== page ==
Nearly a decade removed from her breakthrough as a precocious, big-voiced 16-year-old, it’s debatable whether or not Joss Stone has ever lived up to the enormous potential she showed on her debut, The Soul Sessions. The novelty of her youth naturally wore off, and middling albums like Introducing…Joss Stone and LP1 found Stone overshadowed by fellow retro-minded soul singers like Amy Winehouse and Adele. The Soul Sessions Vol. 2 revisits her debut’s concept and template, but, offering only a handful of surprises, it never recaptures the same sense of discovery that made the original so exciting.
Stone’s strict adherence to formula plays against her here, as Vol. 2 feels overly familiar from the very first notes of opener “I Got The…” There’s certainly no faulting any of the arrangements, performed with slick professionalism by a small army of veteran session musicians. But as was the case on the original Soul Sessions, the emphasis is on recreating a vintage R&B vibe rather than looking to classic styles as a source of inspiration for something more contemporary or creative. “Then You Can Tell Me Goodbye” and “The Love We Had (Stays on My Mind)” are serviceable, workmanlike R&B cuts, but Stone should be aiming higher than just competent at this point in her career.
She’s equally cautious in her song choices. As before, Stone strikes a balance between well-known R&B numbers like the Chi-Lites’ “(For God’s Sake) Give More Power to the People” and the Honey Cone’s “While You’re Out Looking for Sugar” and less conventional choices like the Dells’ “The Love We Had” and Sylvia’s “Pillow Talk.” But while her gender-flipped rendition of the White Stripes’ “Fell In Love with a Girl” was an attention-grabbing highlight of The Soul Sessions, the obligatory alt-rock cover here, the Broken Bells’ “The High Road,” simply doesn’t lend itself to an R&B wash. Moreover, leaning on the set’s indie-rock cover for a lead single conveys a certain sense of desperation.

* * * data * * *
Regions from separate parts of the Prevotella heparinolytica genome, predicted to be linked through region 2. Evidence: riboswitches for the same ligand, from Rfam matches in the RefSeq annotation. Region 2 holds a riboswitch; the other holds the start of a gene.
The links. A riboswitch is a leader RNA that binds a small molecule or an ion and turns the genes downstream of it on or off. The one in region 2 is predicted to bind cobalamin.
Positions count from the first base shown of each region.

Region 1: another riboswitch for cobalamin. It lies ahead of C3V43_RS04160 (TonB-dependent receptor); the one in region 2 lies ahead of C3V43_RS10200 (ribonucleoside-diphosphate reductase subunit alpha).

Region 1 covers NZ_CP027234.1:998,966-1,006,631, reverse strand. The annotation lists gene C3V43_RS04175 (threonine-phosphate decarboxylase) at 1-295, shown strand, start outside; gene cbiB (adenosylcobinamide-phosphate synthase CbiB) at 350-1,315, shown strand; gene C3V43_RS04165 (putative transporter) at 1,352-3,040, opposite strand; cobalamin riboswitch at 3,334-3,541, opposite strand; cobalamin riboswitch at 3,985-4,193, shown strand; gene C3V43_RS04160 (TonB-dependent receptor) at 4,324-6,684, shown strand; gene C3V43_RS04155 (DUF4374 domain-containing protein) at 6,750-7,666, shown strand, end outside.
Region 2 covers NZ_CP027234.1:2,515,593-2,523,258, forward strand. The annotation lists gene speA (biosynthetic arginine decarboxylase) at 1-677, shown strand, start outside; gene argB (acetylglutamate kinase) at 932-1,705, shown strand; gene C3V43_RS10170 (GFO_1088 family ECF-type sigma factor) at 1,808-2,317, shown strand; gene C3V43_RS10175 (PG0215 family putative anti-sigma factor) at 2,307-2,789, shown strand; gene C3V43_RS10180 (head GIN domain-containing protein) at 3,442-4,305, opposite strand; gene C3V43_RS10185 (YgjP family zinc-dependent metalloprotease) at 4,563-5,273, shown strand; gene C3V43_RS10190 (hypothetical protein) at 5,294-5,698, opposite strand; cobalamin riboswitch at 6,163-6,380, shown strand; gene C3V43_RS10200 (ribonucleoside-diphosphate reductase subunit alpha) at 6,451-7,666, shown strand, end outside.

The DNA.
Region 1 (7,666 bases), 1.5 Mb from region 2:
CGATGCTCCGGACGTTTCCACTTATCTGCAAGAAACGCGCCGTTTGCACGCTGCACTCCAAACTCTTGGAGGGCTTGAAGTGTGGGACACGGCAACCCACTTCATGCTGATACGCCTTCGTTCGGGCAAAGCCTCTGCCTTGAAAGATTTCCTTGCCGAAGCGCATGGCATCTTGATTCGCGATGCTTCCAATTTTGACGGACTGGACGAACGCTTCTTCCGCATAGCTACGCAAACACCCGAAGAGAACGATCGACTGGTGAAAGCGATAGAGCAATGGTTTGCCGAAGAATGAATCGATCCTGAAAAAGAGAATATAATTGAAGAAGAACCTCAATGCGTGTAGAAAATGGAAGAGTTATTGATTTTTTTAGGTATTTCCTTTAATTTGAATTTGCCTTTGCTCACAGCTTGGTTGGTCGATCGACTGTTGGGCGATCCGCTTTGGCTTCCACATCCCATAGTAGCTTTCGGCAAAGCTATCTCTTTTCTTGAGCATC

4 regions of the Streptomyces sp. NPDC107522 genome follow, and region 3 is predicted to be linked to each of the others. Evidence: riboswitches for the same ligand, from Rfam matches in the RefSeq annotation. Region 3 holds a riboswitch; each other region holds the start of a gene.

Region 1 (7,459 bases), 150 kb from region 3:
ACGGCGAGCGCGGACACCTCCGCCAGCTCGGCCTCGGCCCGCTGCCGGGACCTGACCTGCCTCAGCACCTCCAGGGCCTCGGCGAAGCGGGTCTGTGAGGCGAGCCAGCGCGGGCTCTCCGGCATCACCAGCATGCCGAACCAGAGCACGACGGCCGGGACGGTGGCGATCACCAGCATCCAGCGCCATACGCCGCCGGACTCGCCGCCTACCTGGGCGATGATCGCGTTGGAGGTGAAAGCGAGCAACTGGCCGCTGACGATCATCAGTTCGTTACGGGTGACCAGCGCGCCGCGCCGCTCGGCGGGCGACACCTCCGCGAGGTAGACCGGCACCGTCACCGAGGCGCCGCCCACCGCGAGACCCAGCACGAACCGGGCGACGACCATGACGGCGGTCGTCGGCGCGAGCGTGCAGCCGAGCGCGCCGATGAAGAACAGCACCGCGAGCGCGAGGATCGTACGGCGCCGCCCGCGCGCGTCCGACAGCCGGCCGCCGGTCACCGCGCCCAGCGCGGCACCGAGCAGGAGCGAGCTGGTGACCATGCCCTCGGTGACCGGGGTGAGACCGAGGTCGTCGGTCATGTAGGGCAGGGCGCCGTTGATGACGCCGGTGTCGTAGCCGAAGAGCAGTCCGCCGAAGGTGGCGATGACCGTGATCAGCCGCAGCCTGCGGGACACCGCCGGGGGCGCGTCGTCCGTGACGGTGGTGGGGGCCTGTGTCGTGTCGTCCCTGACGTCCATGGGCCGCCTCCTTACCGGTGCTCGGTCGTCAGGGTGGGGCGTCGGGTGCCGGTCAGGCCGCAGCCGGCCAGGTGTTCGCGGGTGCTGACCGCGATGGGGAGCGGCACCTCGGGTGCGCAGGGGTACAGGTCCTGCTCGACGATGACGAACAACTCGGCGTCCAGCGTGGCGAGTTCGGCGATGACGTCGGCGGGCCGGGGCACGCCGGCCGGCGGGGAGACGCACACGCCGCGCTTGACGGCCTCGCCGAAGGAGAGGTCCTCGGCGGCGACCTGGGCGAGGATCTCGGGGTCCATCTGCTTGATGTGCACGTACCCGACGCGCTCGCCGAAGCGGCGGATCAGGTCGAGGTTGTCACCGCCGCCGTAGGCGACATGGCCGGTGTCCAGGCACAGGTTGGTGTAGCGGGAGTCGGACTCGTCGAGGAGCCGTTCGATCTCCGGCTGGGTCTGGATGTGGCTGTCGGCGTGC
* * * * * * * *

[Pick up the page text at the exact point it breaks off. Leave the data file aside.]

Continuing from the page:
What carries the album, then, are Stone’s performances, which highlight her development into a singer of real grit and depth. In the past, Stone’s soul-diva phrasing too often came across as affected. If she still elongates her notes a few seconds too long on “I Don’t Wanna Be with Nobody But You” and “Sideway Shuffle,” her sense of phrasing and inflection generally sound far more natural and lived-in than ever before. She opens “Give More Power to the People” with a throaty wail, and her sultry, coy delivery of “Pillow Talk” is a departure from her typical belting. If Vol. 2 does work as a reboot for Stone, it’s in the way this newfound range in her performances suggests that she’s still a singer of tremendous potential that she hasn’t yet tapped.